Mentra by SATS

About the company

Mentra is a startup owned by SATS – the largest fitness provider in the Nordics.
The startup was born during the pandemic with “Rflex”, a fitness device where the users can mirror themselves as they work out with one of the 700 included gym classes from Scandinavia’s top coaches.

Initially, buying a Rflex was the only way you could consume these classes, but this was quickly changed and today all classes are available on mobile app and on any computer.


As with any startup, the challenges were aplenty, from fine-tuning the user personas, user testing the physical as well as the digital product, creating an engaging user interface, adding enough features, and more – all sooner, rather than later.


As the only designer in Mentra’s development team of 10 people, I was responsible for UX and UI design for both the mobile app, as well as the Rflex (exercise mirror). I worked through the entire process from initial analyzing and prioritizing, via user research, to finished mockup.

With an understanding of HTML, CSS, JavaScript and WordPress web development, I communicated daily and closely with the development team.

Testing, tons of testing

Before launching the Rflex to the wider market, I was in charge of testing the MVP version of the product.
The mirror was sent out to 100 participants in Sweden and Norway. 35 of these were interviewed in-depth during a five week testing period.

All 100 participants that were part of the study had to fill out a short questionnaire so we could place them amongst the four target personas, pictured above. Meanwhile, the 35 people we interviewed were selected by their various levels of Rflex usage, age, gender, persona and availability.

Participants were required to fill out a weekly diary study, providing us with a lot of data, both quantitative, and qualitative.

Each of the five weeks had a new focus area, starting with delivery and hardware and ending up with customer service

The findings were synthesized and presented to the entire Mentra team, as well as the stakeholders, and resulted in several changes being made, both on the software and hardware side, these are some:

The mobile app gains focus

As we wanted more users to access Mentra’s content, the focus was moved from the Rflex to the mobile app, and this is what I spent most of my time working with at the company.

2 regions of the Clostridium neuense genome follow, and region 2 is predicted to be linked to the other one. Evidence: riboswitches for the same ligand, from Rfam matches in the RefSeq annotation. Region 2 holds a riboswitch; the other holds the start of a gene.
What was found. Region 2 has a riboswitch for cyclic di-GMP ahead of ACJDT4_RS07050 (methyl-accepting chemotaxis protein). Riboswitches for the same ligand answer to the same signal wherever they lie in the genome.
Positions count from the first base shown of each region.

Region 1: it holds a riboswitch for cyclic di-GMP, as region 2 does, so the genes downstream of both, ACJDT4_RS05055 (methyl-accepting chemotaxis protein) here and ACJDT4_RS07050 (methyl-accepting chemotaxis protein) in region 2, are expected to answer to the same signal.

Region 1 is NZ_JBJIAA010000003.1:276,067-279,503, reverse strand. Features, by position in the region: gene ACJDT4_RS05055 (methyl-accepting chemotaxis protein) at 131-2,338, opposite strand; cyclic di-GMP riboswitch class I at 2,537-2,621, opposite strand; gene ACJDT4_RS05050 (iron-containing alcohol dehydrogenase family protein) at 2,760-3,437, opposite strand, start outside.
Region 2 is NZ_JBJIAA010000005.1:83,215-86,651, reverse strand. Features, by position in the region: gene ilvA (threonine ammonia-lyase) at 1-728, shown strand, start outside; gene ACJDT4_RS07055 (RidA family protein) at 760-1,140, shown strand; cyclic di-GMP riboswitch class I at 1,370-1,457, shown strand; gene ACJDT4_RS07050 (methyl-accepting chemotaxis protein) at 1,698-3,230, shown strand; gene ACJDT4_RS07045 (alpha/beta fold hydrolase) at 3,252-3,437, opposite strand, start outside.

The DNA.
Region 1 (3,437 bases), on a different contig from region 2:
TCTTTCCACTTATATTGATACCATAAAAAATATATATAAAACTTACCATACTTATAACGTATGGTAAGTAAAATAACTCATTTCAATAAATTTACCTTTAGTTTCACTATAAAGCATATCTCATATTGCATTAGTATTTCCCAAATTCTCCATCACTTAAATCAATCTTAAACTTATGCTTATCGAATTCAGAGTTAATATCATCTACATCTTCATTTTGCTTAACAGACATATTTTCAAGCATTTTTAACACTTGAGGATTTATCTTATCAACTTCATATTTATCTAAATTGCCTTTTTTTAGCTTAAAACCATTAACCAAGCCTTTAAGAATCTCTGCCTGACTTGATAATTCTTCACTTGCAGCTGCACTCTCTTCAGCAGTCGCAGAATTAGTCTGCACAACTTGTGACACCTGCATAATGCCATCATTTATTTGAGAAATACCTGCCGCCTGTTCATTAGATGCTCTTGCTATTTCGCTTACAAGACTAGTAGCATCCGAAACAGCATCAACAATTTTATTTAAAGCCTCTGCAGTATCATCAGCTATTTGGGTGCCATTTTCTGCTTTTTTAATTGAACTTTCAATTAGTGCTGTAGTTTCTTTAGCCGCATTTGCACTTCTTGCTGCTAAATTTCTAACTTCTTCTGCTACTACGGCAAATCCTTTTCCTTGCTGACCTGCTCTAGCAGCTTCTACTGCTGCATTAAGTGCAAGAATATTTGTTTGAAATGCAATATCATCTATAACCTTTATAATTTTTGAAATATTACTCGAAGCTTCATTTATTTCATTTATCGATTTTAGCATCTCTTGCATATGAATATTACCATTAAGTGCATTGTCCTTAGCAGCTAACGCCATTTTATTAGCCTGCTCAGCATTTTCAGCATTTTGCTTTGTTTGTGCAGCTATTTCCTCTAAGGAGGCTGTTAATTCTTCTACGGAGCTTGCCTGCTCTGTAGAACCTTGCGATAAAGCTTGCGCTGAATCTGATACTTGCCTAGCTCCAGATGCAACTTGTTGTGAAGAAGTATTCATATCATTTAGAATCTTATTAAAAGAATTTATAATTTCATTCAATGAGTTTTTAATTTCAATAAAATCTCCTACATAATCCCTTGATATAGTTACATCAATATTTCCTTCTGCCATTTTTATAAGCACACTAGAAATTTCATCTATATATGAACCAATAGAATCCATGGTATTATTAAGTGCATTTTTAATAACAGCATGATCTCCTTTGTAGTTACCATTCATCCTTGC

I came into the project around six months after the startup had been formed and much of the app’s design was in its first iteration, serving the function of a companion app to the Rflex. And as much had been done in a hurry, most designs had to be changed.

No space left

The first major UI change, one that would affect nearly all parts of the app, was a seemingly simple one – enlarging the font size.

Many of the app’s designs were scaled down versions of the human sized Rflex, and as such we had fonts ranging from 11 to 4 pixels – bare legible and not approved by the WCAG. Several users had also complained about this issue.

We followed Apple’s Human Interface Guidelines and ended up with a body size of 17 pixels. This had an implication on the old cards, as they simply did not have enough space to fit all the newly sized content. New cards were made, one for the Netflix style homepage, and one for all other lists. The change was received positively by users.

The design system gets redone

The old design system included all Rflex and app designs on one single page, making it hard to find the correct design, especially for the developers that do not work with Figma as their main tool (it also crashed my computer more than once). The above image shows 1/5 of the designs Figma file.

Additionally, there were around 100 variations of the fonts, and 13 shades of gray. Selecting the correct combination seemed to be guesswork.

The color problem was solved by scaling down on the amount of gray shades, and by aptly naming all the colors in terms of their usage.

The fonts were also adjusted and presented in a way that removed the guesswork for the developers, making design handover much simpler.

All designs were split by device, and categorized by navigation, and then sorted by function, making finding any design as easy as navigating on the devices themselves.

Finally, all components were sorted by their type. This ensured reusage of the same components everywhere, making the user experience clean and consistent

More testing

To make sure we were creating the best possible app, we had several rounds of user testing. We gathered data from surveys, interviews and analytics. Support tickets and feature requests were also monitored.

Let’s not forget about the bike!

A future project that may be or may not be released is Mentra Ride, the fitness bike. The below image shows some of the questions we asked users in the early ideation phase.

Upon completing a competitor’s analysis, I made the assumption that the flow pictured above would be a good place to start with the bike’s navigation. This would of course be tested with users in a future workshop – something we unfortunately did not get to do before the project was put on hold.

Above is an early iteration of the bike’s interface.

Key takeaways

After two years at Mentra, I’ve done and learned so much that I could extend this project description for at least five more times (don’t worry, I won’t), but the main takeaways are these: